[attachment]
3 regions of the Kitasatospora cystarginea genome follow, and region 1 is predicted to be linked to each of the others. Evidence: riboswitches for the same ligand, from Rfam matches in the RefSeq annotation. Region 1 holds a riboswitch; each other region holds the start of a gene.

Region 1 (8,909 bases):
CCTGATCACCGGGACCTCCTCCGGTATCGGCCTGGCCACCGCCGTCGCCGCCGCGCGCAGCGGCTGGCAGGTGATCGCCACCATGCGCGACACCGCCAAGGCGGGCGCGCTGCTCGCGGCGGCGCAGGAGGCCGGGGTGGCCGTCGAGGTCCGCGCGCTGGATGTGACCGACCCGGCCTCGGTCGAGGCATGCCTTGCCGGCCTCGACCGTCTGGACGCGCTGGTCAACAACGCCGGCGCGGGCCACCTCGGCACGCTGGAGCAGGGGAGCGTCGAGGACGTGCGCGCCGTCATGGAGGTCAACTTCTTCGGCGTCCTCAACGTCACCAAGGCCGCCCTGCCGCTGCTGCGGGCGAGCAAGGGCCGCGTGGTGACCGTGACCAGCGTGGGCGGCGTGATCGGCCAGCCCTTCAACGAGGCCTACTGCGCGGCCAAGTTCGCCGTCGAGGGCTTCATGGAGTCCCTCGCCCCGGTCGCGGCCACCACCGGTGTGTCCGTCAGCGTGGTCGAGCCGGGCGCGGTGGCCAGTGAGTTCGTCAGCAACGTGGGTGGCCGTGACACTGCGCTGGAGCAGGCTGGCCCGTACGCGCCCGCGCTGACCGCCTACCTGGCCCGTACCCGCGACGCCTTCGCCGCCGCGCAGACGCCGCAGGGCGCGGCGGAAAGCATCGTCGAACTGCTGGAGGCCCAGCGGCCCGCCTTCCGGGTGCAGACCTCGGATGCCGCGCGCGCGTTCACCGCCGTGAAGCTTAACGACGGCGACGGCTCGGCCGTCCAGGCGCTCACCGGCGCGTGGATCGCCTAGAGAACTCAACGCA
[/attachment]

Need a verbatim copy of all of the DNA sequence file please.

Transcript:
3 regions of the Kitasatospora cystarginea genome follow, and region 1 is predicted to be linked to each of the others. Evidence: riboswitches for the same ligand, from Rfam matches in the RefSeq annotation. Region 1 holds a riboswitch; each other region holds the start of a gene.

Region 1 (8,909 bases):
CCTGATCACCGGGACCTCCTCCGGTATCGGCCTGGCCACCGCCGTCGCCGCCGCGCGCAGCGGCTGGCAGGTGATCGCCACCATGCGCGACACCGCCAAGGCGGGCGCGCTGCTCGCGGCGGCGCAGGAGGCCGGGGTGGCCGTCGAGGTCCGCGCGCTGGATGTGACCGACCCGGCCTCGGTCGAGGCATGCCTTGCCGGCCTCGACCGTCTGGACGCGCTGGTCAACAACGCCGGCGCGGGCCACCTCGGCACGCTGGAGCAGGGGAGCGTCGAGGACGTGCGCGCCGTCATGGAGGTCAACTTCTTCGGCGTCCTCAACGTCACCAAGGCCGCCCTGCCGCTGCTGCGGGCGAGCAAGGGCCGCGTGGTGACCGTGACCAGCGTGGGCGGCGTGATCGGCCAGCCCTTCAACGAGGCCTACTGCGCGGCCAAGTTCGCCGTCGAGGGCTTCATGGAGTCCCTCGCCCCGGTCGCGGCCACCACCGGTGTGTCCGTCAGCGTGGTCGAGCCGGGCGCGGTGGCCAGTGAGTTCGTCAGCAACGTGGGTGGCCGTGACACTGCGCTGGAGCAGGCTGGCCCGTACGCGCCCGCGCTGACCGCCTACCTGGCCCGTACCCGCGACGCCTTCGCCGCCGCGCAGACGCCGCAGGGCGCGGCGGAAAGCATCGTCGAACTGCTGGAGGCCCAGCGGCCCGCCTTCCGGGTGCAGACCTCGGATGCCGCGCGCGCGTTCACCGCCGTGAAGCTTAACGACGGCGACGGCTCGGCCGTCCAGGCGCTCACCGGCGCGTGGATCGCCTAGAGAACTCAACGCA